House PR-OpenTable research: UK restaurant diners ‘Go Dutch’ to avoid appearing stingy

By House PR – brand communications PR london

According to research by a major online restaurant booking firm and the PR agency House PR, an astonishing third of all restaurant diners in the UK opt for splitting the bill evenly at the end of their meal with the rest of their table because they fear looking stingy if they don’t.

OpenTable and House PR say that a study into dining habits reveals that 38% of UK restaurant customers agree to “Go Dutch” because there are more concerned with how not doing so will make them look in the eyes of the people they eat with than with the extra costs they incur.

And the costs are significant: just under £9 per meal, or a breathtaking £33,000 over a lifetime, enough to put down as a downpayment for an average UK property.

These findings about restaurant diners’ concern about they are perceived by their fellow diners received widespread online media coverage, including in the online editions of the UK’s leading redtops – The Sun and The Daily Mirror.

The study also indicated that the practice of “Going Dutch” was very prevalent, with over 65% of restaurant diners in the UK going for this option when their bill arrives.

For 58% of subjects in the research, the main reason is convenience and almost a third of restaurants say that they go out their way to facilitate this choice of payment.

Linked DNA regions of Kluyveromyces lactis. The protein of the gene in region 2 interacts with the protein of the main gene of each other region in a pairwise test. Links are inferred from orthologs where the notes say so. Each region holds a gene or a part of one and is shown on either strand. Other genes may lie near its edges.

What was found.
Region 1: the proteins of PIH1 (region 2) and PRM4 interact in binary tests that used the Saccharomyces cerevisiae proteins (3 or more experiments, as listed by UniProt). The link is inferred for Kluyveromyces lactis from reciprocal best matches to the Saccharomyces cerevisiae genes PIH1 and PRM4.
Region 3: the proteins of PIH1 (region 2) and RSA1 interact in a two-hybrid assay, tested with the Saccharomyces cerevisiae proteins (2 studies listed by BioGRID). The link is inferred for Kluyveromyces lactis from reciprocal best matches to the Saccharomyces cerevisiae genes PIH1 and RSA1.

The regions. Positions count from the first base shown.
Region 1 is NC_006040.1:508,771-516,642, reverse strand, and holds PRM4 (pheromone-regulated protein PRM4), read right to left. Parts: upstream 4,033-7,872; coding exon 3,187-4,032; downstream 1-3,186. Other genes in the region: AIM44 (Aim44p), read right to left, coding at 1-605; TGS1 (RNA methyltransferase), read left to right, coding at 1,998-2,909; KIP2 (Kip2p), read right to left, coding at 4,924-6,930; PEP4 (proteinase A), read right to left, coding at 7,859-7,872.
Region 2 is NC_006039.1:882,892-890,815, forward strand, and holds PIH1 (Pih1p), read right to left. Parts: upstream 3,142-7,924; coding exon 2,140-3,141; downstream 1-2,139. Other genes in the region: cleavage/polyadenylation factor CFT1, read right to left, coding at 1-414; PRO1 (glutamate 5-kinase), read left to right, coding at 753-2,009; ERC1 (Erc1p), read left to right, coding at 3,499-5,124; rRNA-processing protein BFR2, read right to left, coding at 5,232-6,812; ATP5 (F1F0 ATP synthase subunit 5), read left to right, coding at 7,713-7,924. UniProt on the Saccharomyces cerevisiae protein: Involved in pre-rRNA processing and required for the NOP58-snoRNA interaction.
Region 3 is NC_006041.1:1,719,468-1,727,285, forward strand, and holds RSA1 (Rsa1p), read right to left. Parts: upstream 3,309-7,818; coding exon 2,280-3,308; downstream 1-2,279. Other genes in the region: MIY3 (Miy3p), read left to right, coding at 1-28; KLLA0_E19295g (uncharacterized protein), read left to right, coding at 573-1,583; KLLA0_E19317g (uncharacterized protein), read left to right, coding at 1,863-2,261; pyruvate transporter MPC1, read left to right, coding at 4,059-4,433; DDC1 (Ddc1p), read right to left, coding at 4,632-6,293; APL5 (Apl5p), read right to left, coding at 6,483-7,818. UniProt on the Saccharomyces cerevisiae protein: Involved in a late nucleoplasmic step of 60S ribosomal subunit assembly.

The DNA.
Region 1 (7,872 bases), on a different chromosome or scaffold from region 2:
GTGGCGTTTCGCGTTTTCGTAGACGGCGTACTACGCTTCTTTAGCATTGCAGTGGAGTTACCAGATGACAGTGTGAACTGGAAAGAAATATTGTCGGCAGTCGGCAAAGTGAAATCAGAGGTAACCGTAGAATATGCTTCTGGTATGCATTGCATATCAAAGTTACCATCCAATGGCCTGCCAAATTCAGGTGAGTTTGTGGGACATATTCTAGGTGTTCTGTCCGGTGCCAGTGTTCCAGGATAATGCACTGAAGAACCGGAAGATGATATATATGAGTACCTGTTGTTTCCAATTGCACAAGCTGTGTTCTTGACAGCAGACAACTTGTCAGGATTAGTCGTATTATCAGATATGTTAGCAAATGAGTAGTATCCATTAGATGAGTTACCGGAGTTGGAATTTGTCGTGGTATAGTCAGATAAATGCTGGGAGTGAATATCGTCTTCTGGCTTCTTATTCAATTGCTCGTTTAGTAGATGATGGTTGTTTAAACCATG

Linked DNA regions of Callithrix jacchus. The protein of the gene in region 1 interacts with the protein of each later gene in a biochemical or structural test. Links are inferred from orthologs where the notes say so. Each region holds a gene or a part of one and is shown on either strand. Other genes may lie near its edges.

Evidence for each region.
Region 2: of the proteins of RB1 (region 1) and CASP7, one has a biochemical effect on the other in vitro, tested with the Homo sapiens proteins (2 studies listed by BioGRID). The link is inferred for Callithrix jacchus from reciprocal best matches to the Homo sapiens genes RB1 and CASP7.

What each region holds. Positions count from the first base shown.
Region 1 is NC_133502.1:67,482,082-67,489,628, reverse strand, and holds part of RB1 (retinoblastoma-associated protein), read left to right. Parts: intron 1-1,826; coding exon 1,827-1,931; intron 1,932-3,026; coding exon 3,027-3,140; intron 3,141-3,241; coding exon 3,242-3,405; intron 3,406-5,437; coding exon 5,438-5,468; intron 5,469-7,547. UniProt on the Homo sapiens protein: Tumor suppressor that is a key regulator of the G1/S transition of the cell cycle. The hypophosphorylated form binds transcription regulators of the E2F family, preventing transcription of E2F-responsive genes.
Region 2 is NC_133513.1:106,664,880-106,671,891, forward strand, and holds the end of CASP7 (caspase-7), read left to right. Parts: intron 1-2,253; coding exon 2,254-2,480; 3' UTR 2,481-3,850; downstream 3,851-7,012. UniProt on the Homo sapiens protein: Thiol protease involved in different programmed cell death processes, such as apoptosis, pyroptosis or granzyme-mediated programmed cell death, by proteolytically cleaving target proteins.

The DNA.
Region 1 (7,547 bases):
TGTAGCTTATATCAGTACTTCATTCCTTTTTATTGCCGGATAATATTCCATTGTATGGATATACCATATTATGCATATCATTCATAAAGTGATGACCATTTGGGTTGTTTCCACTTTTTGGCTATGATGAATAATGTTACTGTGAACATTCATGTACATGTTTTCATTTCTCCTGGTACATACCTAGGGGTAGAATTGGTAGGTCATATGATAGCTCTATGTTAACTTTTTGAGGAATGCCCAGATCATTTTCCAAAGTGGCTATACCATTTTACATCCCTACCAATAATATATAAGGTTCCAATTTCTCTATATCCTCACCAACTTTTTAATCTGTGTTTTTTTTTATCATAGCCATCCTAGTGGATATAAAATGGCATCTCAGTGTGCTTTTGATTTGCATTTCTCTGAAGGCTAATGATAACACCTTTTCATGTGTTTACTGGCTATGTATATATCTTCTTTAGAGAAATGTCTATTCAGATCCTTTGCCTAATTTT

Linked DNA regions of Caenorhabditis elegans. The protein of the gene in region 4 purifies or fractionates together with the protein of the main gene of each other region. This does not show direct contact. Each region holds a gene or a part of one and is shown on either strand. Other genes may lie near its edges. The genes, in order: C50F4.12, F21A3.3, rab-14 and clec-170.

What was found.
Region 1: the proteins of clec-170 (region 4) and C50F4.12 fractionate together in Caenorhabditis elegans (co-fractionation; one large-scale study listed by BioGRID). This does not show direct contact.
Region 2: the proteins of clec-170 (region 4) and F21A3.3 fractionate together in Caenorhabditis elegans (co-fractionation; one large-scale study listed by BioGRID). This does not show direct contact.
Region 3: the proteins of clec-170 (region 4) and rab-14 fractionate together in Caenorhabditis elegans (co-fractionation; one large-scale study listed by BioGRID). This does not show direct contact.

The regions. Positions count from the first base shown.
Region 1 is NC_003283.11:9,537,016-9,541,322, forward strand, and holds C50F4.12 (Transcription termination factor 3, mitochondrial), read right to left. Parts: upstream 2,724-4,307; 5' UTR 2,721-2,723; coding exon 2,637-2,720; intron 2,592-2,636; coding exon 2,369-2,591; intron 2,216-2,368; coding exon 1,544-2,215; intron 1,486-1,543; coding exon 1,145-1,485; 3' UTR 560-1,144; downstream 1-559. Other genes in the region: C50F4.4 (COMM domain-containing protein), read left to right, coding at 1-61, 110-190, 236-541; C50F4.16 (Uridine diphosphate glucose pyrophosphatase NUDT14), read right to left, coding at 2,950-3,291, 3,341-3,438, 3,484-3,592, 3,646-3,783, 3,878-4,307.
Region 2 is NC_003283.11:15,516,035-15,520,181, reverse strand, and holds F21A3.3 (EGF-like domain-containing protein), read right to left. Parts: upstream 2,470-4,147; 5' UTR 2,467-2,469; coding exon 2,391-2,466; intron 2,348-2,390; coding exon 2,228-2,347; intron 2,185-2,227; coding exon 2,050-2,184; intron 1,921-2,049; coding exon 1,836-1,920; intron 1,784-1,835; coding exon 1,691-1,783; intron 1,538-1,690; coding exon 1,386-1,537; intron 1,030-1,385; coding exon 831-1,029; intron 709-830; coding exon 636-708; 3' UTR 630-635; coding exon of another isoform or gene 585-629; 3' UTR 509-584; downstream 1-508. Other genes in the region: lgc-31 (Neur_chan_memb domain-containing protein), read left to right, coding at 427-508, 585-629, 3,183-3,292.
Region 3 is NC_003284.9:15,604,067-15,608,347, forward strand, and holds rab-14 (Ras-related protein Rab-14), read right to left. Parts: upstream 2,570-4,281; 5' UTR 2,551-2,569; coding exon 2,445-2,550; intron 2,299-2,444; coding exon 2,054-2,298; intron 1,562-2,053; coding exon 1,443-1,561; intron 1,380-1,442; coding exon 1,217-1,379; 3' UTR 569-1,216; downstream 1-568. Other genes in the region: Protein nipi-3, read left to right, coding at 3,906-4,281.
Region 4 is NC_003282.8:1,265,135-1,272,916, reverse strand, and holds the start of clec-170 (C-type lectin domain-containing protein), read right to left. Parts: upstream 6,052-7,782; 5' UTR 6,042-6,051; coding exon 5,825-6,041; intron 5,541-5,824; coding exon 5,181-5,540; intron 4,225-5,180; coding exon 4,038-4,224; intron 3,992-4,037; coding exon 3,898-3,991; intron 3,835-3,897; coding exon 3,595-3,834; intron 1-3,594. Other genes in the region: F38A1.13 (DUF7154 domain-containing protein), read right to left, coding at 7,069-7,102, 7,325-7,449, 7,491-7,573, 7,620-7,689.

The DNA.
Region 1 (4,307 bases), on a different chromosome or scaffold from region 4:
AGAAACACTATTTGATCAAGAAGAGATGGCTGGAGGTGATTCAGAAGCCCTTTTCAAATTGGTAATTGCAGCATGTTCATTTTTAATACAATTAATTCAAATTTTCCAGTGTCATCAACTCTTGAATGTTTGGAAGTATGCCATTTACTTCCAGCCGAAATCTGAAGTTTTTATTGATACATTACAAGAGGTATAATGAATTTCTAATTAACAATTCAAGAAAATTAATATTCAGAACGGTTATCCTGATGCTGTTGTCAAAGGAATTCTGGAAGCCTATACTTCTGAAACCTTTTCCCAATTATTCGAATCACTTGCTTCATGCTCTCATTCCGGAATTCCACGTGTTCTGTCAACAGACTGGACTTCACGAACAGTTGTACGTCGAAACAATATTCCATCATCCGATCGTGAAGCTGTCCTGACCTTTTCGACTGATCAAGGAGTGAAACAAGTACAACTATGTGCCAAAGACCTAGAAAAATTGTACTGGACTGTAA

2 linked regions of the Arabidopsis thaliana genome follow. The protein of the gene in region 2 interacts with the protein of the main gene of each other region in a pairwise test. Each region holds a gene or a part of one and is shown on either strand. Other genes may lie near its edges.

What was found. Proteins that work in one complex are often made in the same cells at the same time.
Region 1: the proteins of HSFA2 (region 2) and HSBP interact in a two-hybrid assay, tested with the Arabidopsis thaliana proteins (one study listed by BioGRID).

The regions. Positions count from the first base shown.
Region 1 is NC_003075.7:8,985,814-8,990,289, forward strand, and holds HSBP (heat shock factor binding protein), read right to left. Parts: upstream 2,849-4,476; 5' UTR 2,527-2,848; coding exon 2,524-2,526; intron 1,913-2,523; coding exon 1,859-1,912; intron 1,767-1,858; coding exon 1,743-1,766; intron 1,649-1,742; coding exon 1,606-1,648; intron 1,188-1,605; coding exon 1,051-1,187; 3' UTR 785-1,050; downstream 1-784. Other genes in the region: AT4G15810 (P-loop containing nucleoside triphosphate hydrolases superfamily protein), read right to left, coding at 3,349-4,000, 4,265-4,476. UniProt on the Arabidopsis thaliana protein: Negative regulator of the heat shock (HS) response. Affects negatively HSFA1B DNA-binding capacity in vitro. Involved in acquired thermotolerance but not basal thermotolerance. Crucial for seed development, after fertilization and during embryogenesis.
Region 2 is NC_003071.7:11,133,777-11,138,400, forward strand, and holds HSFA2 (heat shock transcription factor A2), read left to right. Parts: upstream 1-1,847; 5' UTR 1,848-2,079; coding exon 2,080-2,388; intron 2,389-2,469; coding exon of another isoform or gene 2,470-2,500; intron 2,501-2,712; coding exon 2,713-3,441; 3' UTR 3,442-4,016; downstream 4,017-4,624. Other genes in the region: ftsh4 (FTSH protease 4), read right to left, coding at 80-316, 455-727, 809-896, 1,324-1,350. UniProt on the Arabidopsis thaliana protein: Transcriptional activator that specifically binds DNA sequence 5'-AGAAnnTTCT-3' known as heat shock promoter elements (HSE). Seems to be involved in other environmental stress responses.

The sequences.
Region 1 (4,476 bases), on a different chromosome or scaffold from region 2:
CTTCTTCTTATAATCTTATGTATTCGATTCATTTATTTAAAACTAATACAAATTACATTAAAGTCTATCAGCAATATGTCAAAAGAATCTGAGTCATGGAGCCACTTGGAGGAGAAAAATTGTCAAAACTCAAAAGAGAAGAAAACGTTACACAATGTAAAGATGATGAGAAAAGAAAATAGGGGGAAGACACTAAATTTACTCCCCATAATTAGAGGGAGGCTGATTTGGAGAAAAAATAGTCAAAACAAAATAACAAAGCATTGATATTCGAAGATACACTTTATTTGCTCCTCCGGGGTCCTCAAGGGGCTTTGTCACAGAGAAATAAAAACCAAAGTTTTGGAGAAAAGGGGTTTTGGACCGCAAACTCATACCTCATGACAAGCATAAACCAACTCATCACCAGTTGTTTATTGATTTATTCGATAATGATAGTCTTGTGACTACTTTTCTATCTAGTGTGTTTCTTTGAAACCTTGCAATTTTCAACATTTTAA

Of those diners who don’t “Go Dutch”, the main reasons cited were not wanting to pay for fellow diners who order more than the average spend on alcoholic drinks (54%) or on food (49%). And 27% said they eschewed splitting the bill evenly when they weren’t eating with very good friends.

Surprisingly, there are other losers when restaurant diners “Go Dutch”: waiting staff receive much smaller tips. 23% of customers say they leave smaller gratuities when their table “Goes Dutch”, a figure confirmed by nearly half all restaurants in the research.

OpenTable Europe’s Adrian Valeriano admits that despite the convenience of “Going Dutch”, in fact both a significant number of customers and restaurants are worse off because of this practice. He confirms that restaurants are noting that tables that “Go Dutch” tip less.

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UK cinemagoers vote for their favourite onscreen animals

By House PR – Entertainment PR London

To promote the upcoming release in July of the new film, The Secret Life of Pets, House PR and Empire Cinemas have organised exclusive research among cinemagoers about their choice of their favourite movie animals.

The Secret Life of Pets is an animated feature film that describes what our beloved pets get up to when they’re left to their own devices once we head out the door at the beginning of our working days.

Empire Cinemas is one of the UK’s biggest cinema chains and in collaboration with House PR, its research into cinemagoers’ choice of favourite movie animal reveals that the Donkey in the Shrek films, which was voiced by superstar Eddie Murphy, came out tops with an approval rating of 27%.

In second place, 22% of cinemagoers looked to the movie hit The Lion King and voted for Simba. Here though, preferences were obvious divided around the age of cinemagoers: in the 18-24 bracket, Simba attracted a third of votes, while for the over 50s, Lassie attracted just under 30% of votes.